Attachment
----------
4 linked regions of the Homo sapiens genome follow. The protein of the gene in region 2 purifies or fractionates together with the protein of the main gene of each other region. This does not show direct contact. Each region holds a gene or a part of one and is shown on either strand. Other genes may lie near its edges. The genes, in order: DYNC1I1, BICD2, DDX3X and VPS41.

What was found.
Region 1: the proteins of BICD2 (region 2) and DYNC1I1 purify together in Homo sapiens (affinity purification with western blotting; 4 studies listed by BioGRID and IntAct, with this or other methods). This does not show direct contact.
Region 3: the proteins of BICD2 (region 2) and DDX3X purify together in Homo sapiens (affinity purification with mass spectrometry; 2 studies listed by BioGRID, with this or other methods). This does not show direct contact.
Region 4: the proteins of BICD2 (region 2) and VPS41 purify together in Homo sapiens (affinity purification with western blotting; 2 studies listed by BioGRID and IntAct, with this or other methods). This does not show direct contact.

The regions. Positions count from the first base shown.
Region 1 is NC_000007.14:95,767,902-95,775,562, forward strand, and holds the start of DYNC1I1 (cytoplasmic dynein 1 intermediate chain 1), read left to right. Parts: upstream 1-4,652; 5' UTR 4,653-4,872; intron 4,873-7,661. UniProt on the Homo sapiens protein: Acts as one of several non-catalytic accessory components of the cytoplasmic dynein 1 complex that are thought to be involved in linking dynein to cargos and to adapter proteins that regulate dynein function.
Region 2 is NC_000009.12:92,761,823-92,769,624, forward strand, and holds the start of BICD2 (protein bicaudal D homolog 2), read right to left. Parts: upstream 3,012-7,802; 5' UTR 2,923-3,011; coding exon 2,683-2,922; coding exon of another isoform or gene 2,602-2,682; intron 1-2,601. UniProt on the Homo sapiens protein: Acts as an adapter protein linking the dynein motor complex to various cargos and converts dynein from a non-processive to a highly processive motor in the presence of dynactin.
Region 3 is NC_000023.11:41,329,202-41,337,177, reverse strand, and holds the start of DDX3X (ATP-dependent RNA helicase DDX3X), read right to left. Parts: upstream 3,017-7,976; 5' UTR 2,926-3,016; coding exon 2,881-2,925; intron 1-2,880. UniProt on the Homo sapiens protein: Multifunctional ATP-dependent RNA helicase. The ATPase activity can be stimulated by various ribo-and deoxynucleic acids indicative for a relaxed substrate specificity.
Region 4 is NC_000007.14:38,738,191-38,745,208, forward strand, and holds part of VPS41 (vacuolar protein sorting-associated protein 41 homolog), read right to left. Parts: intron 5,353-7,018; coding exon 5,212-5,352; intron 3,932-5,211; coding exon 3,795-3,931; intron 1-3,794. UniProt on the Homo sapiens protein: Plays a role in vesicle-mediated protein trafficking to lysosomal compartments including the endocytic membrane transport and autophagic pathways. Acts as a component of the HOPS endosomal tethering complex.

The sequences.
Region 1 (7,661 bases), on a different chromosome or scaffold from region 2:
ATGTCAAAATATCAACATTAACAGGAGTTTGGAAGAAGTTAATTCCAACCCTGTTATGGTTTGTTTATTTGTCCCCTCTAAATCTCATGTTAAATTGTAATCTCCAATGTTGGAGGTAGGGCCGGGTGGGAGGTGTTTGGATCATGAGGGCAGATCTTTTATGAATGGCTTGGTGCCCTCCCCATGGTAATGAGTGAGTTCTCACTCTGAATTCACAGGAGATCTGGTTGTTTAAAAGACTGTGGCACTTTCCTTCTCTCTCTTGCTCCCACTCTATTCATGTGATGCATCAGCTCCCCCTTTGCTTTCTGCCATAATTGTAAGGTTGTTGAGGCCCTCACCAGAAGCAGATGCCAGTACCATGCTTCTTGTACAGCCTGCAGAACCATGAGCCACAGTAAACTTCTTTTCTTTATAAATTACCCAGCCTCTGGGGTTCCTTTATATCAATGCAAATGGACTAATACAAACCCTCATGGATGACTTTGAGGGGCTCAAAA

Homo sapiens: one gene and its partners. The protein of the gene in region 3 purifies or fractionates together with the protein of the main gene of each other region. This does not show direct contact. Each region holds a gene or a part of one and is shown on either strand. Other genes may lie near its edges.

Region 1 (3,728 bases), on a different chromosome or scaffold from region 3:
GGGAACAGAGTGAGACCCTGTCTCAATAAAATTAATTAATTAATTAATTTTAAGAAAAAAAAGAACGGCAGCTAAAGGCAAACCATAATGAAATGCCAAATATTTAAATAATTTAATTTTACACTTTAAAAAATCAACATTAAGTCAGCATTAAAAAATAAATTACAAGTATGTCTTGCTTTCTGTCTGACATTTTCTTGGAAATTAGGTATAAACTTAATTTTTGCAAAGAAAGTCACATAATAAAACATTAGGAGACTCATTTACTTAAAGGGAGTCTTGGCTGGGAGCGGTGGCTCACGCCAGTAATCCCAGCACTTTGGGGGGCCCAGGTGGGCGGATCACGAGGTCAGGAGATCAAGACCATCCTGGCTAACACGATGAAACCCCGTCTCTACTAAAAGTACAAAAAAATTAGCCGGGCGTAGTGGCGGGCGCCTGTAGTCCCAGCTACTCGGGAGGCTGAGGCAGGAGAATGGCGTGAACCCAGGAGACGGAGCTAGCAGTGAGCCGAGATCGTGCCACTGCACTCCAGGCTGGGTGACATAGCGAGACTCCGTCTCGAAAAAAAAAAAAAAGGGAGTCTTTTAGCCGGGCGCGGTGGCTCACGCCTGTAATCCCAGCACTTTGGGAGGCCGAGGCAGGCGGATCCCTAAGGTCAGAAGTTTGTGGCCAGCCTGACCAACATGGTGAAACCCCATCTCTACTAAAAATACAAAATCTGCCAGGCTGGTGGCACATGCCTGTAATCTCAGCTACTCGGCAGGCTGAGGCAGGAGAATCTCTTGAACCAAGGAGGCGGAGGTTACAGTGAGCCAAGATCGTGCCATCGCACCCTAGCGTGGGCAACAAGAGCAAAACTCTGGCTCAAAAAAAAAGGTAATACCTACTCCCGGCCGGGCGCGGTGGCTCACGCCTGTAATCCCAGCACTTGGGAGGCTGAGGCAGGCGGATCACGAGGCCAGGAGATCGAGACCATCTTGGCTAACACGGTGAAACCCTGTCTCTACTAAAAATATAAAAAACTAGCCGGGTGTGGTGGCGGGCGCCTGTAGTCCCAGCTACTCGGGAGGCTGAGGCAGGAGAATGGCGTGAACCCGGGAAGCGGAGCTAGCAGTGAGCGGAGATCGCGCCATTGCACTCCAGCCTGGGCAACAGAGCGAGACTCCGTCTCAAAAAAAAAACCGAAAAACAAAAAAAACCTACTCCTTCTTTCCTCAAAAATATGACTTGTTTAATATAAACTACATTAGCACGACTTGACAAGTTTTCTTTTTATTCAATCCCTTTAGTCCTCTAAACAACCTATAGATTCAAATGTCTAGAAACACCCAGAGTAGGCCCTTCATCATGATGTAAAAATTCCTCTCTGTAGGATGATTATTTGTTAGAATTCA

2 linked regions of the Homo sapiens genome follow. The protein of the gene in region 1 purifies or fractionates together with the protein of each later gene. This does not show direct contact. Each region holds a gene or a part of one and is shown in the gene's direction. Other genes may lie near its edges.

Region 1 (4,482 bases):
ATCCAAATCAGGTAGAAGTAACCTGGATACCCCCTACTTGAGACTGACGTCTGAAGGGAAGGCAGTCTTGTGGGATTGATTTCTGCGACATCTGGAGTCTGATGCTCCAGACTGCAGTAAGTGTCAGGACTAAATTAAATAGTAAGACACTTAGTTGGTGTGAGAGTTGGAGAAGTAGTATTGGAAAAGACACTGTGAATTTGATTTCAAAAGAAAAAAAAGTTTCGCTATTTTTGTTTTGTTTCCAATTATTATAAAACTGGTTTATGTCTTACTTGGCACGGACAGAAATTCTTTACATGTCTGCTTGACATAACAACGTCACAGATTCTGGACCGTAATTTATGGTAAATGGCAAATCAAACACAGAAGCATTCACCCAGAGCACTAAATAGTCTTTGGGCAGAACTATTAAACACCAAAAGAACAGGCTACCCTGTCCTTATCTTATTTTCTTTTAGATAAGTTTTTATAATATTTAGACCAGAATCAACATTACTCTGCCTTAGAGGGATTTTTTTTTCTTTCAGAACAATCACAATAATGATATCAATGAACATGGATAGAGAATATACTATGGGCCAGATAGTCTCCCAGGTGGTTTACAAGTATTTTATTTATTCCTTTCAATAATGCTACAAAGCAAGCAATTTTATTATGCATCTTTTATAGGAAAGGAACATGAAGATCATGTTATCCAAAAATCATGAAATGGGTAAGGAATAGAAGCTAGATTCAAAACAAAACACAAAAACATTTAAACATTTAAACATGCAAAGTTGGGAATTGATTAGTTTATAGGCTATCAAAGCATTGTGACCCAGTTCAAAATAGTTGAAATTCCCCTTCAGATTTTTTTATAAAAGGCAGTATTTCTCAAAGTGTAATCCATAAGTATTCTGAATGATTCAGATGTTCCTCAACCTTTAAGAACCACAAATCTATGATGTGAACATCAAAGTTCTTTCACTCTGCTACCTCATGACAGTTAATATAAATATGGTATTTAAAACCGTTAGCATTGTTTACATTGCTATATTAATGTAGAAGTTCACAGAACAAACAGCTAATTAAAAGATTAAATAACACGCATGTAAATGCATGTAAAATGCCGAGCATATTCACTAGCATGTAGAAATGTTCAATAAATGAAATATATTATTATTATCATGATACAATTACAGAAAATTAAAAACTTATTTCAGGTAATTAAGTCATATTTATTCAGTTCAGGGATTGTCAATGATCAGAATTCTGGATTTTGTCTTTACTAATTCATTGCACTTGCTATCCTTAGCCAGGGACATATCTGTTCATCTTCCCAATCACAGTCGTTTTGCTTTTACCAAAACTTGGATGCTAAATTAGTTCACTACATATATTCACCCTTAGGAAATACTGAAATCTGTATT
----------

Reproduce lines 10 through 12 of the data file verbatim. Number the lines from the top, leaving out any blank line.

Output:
Region 4 is NC_000007.14:38,738,191-38,745,208, forward strand, and holds part of VPS41 (vacuolar protein sorting-associated protein 41 homolog), read right to left. Parts: intron 5,353-7,018; coding exon 5,212-5,352; intron 3,932-5,211; coding exon 3,795-3,931; intron 1-3,794. UniProt on the Homo sapiens protein: Plays a role in vesicle-mediated protein trafficking to lysosomal compartments including the endocytic membrane transport and autophagic pathways. Acts as a component of the HOPS endosomal tethering complex.

The sequences.
Region 1 (7,661 bases), on a different chromosome or scaffold from region 2: